Turmoil in the Middle East and elsewhere has pushed oil prices up more than $20 per barrel in recent weeks, and average gasoline prices from less than $3 a gallon to about $3.60. All the additional cash spent on imported oil that does not return to buy exports translates into lost demand for U.S. goods and services, lost growth and fewer jobs.
Higher gas prices simply means fewer cell phones, restaurant meals and other goods purchased that create jobs.
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Most economists built some increase into 2011 GDP forecasts, but the recent surge, if it sticks through the spring, will reduce U.S. growth from 3.5- 4%to 3-3.5%, perhaps less. Overall, that translates into at least 600,000 fewer jobs, or nearly 50,000 a month.
Moreover, lost taxes exacerbate federal and state budget problems.
U.S. policy arbitrarily limits the development of domestic oil and gas, and the more rapid deployment of abundant domestic natural gas. Premised on false assumptions about the immediate viability of electric cars and alternative energy sources, such as solar panels and windmills, these make the U.S. economy more vulnerable, Americans poorer, raise unemployment and do little to raise environmental standards. Instead of drilling in places the U.S. government can regulate, development goes abroad to places where U.S. enforcement has no teeth.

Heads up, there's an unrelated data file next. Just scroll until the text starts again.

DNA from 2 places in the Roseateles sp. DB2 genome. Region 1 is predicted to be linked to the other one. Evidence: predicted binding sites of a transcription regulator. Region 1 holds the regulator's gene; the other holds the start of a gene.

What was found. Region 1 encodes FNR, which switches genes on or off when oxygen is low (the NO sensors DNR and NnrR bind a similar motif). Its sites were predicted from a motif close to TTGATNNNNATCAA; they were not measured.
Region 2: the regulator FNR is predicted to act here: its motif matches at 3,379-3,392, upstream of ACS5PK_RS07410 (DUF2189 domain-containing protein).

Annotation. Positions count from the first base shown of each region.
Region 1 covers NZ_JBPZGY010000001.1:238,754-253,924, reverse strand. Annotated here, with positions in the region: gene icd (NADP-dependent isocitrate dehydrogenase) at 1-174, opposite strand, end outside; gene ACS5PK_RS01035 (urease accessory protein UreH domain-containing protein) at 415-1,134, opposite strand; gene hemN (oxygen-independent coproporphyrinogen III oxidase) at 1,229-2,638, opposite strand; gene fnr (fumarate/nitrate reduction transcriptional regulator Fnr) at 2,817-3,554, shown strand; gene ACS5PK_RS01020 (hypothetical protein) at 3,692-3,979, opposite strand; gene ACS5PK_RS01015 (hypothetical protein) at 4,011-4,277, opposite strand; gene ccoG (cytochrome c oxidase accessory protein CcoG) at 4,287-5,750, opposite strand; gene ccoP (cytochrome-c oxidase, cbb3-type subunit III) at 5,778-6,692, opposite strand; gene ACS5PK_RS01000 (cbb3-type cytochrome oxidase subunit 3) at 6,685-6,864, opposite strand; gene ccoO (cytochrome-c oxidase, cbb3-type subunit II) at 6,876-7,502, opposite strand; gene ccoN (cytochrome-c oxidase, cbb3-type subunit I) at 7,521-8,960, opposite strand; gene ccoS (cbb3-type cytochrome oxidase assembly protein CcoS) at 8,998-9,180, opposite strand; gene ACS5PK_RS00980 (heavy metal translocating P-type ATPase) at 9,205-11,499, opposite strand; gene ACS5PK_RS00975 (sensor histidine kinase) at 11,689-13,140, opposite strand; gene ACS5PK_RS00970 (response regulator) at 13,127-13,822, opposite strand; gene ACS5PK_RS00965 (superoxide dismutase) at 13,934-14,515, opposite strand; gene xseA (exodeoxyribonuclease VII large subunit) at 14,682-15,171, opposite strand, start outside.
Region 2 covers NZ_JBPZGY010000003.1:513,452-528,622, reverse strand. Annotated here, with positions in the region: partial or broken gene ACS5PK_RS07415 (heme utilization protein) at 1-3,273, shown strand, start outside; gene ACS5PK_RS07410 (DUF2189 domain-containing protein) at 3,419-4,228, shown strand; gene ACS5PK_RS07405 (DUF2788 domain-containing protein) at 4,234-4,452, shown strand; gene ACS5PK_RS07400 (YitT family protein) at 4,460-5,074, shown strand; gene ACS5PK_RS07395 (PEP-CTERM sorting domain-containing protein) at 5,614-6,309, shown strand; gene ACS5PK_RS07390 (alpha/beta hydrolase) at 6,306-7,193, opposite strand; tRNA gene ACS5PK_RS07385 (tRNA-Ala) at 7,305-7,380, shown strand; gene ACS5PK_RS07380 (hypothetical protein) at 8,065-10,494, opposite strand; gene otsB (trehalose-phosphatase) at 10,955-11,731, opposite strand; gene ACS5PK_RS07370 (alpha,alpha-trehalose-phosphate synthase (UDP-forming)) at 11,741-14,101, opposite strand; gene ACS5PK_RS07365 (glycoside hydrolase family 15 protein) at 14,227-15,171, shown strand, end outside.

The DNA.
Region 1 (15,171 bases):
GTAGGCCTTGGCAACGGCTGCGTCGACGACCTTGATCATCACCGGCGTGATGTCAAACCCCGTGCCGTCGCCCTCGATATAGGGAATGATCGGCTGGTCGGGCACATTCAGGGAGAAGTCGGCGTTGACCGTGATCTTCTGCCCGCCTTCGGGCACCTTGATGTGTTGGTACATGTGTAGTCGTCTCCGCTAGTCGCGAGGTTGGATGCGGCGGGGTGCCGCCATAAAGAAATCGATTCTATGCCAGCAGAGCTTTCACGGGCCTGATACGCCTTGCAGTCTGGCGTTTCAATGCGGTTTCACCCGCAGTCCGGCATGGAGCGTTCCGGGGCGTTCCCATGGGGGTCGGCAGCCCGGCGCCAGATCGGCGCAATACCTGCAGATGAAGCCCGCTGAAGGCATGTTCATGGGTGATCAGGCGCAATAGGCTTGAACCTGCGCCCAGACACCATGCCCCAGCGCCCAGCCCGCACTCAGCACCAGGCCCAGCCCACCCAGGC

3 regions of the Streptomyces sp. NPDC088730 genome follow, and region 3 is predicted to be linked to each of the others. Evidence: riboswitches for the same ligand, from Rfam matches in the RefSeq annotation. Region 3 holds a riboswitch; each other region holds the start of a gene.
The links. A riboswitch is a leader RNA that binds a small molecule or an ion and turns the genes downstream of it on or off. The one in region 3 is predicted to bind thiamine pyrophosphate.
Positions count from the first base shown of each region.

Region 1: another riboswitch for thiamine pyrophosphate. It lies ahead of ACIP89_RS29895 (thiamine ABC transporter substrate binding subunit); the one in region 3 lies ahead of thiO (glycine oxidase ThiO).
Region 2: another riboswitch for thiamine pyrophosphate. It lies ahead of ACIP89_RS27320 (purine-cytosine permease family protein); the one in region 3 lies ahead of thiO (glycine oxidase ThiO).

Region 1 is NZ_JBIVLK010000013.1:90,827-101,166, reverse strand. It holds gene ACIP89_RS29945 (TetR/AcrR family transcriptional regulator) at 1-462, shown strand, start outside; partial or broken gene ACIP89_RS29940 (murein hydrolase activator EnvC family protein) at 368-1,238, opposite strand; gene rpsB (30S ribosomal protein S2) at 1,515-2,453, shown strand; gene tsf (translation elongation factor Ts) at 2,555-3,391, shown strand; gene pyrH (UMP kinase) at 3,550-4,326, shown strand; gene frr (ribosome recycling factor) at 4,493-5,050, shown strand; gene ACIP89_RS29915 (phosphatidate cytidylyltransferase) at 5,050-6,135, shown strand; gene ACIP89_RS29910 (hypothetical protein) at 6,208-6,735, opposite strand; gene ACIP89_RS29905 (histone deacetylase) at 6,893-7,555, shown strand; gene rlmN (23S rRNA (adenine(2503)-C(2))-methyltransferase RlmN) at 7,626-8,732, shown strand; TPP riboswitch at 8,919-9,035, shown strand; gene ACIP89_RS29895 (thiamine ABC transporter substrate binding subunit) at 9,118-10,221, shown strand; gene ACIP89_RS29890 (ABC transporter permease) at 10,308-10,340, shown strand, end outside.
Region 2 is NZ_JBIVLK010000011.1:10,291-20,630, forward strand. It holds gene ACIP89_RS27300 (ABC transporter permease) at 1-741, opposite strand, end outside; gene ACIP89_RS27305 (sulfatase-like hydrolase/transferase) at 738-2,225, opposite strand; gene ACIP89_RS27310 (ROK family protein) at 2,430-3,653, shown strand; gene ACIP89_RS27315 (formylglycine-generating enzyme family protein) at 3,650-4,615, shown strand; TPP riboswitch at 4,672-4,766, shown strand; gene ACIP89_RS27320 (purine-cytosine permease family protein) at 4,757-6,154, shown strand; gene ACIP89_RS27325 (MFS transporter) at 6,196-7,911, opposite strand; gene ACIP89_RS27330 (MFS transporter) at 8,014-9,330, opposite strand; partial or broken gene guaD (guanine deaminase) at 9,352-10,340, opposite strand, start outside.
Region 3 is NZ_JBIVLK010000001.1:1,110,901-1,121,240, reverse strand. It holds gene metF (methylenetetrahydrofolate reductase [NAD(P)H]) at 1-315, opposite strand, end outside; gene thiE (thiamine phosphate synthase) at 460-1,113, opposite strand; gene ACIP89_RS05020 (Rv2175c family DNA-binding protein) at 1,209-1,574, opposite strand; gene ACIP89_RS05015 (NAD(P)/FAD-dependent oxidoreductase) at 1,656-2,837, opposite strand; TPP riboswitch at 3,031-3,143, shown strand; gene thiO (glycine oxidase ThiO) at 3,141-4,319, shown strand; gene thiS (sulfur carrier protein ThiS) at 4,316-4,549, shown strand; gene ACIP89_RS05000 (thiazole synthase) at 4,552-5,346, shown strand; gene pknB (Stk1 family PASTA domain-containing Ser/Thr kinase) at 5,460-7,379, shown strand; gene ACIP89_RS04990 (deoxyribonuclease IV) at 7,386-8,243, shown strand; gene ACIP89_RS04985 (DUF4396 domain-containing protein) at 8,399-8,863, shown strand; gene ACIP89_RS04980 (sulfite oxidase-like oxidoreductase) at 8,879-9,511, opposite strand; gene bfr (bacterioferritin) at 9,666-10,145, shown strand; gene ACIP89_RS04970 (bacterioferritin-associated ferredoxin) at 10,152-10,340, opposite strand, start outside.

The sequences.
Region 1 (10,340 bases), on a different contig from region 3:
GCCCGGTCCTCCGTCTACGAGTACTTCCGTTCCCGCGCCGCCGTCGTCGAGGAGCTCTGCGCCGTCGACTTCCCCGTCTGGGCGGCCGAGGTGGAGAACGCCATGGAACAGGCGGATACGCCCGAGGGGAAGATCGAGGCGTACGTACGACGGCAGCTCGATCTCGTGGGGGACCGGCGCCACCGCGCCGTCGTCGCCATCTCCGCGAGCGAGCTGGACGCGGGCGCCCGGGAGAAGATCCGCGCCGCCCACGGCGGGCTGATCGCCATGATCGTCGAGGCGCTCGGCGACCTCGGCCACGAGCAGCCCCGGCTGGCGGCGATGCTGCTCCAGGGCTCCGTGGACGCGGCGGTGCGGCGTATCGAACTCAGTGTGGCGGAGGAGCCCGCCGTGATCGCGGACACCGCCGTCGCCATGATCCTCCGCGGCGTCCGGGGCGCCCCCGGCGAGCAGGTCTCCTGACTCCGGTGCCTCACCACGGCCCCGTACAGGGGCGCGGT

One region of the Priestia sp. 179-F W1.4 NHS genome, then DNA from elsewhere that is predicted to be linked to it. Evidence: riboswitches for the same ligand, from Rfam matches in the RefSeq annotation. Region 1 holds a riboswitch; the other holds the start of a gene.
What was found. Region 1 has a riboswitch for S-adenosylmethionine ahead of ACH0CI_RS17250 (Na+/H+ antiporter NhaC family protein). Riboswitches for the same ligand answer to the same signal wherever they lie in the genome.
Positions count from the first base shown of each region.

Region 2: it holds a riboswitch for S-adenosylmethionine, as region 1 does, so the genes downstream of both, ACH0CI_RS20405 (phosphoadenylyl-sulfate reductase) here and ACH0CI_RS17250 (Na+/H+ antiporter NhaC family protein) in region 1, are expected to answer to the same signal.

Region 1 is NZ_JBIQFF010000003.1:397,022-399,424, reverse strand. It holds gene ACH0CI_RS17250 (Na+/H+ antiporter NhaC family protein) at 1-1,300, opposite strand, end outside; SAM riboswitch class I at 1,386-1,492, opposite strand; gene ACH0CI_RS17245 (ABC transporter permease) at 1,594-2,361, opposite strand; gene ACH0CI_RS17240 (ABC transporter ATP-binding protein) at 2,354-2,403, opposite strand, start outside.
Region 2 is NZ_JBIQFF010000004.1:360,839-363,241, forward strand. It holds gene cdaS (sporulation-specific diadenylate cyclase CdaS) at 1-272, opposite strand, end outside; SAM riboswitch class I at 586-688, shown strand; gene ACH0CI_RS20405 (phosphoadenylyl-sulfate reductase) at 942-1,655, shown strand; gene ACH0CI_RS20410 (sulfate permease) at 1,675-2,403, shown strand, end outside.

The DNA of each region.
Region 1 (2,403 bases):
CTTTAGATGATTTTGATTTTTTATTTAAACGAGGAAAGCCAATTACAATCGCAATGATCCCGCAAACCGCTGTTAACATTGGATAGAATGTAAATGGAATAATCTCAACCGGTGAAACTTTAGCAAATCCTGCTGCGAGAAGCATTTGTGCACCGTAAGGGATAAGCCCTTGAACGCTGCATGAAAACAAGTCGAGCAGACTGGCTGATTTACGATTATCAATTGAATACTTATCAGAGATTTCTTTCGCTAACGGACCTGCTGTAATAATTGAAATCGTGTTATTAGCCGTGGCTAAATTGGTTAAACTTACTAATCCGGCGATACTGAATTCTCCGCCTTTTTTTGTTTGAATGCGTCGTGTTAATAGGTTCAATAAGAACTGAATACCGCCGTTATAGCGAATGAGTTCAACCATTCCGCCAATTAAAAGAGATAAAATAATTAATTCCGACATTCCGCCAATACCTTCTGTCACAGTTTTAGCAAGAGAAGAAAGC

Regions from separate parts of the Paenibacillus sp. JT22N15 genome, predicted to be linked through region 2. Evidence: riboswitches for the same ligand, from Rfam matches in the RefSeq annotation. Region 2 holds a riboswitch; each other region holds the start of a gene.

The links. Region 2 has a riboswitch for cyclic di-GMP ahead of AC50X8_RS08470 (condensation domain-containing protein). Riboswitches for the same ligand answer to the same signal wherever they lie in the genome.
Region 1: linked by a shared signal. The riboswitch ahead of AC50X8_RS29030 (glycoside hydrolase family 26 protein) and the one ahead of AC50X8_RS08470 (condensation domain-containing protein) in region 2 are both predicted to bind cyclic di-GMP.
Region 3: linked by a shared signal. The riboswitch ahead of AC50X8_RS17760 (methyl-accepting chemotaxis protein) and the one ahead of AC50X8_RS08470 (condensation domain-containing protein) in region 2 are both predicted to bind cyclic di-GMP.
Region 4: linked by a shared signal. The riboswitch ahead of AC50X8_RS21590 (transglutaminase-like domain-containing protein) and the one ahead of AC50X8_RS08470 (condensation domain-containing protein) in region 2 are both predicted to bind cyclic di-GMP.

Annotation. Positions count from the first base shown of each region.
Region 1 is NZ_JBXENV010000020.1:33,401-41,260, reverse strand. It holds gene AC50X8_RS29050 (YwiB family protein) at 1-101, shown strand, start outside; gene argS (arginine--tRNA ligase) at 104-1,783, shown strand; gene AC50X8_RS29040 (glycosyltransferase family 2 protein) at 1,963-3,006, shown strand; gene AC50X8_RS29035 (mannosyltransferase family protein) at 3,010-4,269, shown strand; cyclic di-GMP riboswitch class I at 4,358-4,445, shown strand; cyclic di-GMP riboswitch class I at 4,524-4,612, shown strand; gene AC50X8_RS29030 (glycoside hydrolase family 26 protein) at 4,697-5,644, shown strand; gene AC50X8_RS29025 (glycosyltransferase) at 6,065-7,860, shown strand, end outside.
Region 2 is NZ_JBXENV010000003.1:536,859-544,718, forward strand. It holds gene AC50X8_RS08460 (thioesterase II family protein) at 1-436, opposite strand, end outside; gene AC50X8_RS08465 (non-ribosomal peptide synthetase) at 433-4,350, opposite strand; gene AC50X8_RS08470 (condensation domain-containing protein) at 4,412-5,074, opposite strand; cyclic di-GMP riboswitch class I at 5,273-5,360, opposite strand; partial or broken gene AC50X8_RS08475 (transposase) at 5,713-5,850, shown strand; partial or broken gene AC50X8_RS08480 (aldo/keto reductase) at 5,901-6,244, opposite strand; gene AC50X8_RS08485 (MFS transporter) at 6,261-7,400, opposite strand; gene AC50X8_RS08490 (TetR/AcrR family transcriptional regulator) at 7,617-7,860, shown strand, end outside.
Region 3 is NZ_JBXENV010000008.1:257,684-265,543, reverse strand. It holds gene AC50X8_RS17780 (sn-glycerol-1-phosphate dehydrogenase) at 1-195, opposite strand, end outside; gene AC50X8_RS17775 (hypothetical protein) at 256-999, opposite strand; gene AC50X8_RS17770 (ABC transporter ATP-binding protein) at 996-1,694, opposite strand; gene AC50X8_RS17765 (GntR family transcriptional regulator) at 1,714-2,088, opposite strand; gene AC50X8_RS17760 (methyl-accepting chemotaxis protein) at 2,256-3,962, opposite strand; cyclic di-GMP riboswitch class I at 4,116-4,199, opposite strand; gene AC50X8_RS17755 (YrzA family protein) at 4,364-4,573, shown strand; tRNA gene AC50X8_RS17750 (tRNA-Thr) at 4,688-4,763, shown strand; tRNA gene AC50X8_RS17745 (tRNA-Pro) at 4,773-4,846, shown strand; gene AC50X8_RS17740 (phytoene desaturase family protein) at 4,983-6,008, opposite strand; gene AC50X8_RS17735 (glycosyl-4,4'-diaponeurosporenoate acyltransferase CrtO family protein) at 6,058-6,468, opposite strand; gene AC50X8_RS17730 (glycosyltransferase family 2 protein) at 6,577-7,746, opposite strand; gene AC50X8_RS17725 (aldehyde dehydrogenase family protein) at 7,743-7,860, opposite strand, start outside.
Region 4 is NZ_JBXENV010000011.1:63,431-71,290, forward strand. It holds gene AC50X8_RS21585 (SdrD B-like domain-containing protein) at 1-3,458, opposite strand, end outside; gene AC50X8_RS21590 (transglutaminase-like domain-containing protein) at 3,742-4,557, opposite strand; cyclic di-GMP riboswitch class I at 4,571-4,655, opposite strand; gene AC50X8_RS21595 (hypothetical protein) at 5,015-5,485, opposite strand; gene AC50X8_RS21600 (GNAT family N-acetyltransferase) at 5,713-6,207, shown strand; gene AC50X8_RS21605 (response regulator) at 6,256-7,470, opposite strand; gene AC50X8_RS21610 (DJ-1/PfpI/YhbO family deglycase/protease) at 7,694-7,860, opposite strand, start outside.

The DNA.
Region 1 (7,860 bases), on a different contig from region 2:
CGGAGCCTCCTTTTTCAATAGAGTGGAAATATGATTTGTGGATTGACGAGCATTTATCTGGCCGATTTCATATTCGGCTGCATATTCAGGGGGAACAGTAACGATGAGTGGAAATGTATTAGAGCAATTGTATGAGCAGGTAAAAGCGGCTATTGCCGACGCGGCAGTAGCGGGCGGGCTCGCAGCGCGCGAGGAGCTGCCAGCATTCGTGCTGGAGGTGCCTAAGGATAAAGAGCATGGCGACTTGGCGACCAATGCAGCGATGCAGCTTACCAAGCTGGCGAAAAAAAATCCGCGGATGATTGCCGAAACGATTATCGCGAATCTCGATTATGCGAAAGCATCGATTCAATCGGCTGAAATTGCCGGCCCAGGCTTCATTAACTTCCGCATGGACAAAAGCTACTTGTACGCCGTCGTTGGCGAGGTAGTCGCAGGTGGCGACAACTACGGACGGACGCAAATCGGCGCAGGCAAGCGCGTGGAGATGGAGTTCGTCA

In combination, limits on conventional energy development and excessive optimism about alternative energy technologies are making the United States even more dependent on imported oil and more indebted to China and other overseas creditors to pay for it.
Peter Morici is a professor at the Smith School of Business, University of Maryland School, and former Chief Economist at the U.S. International Trade Commission.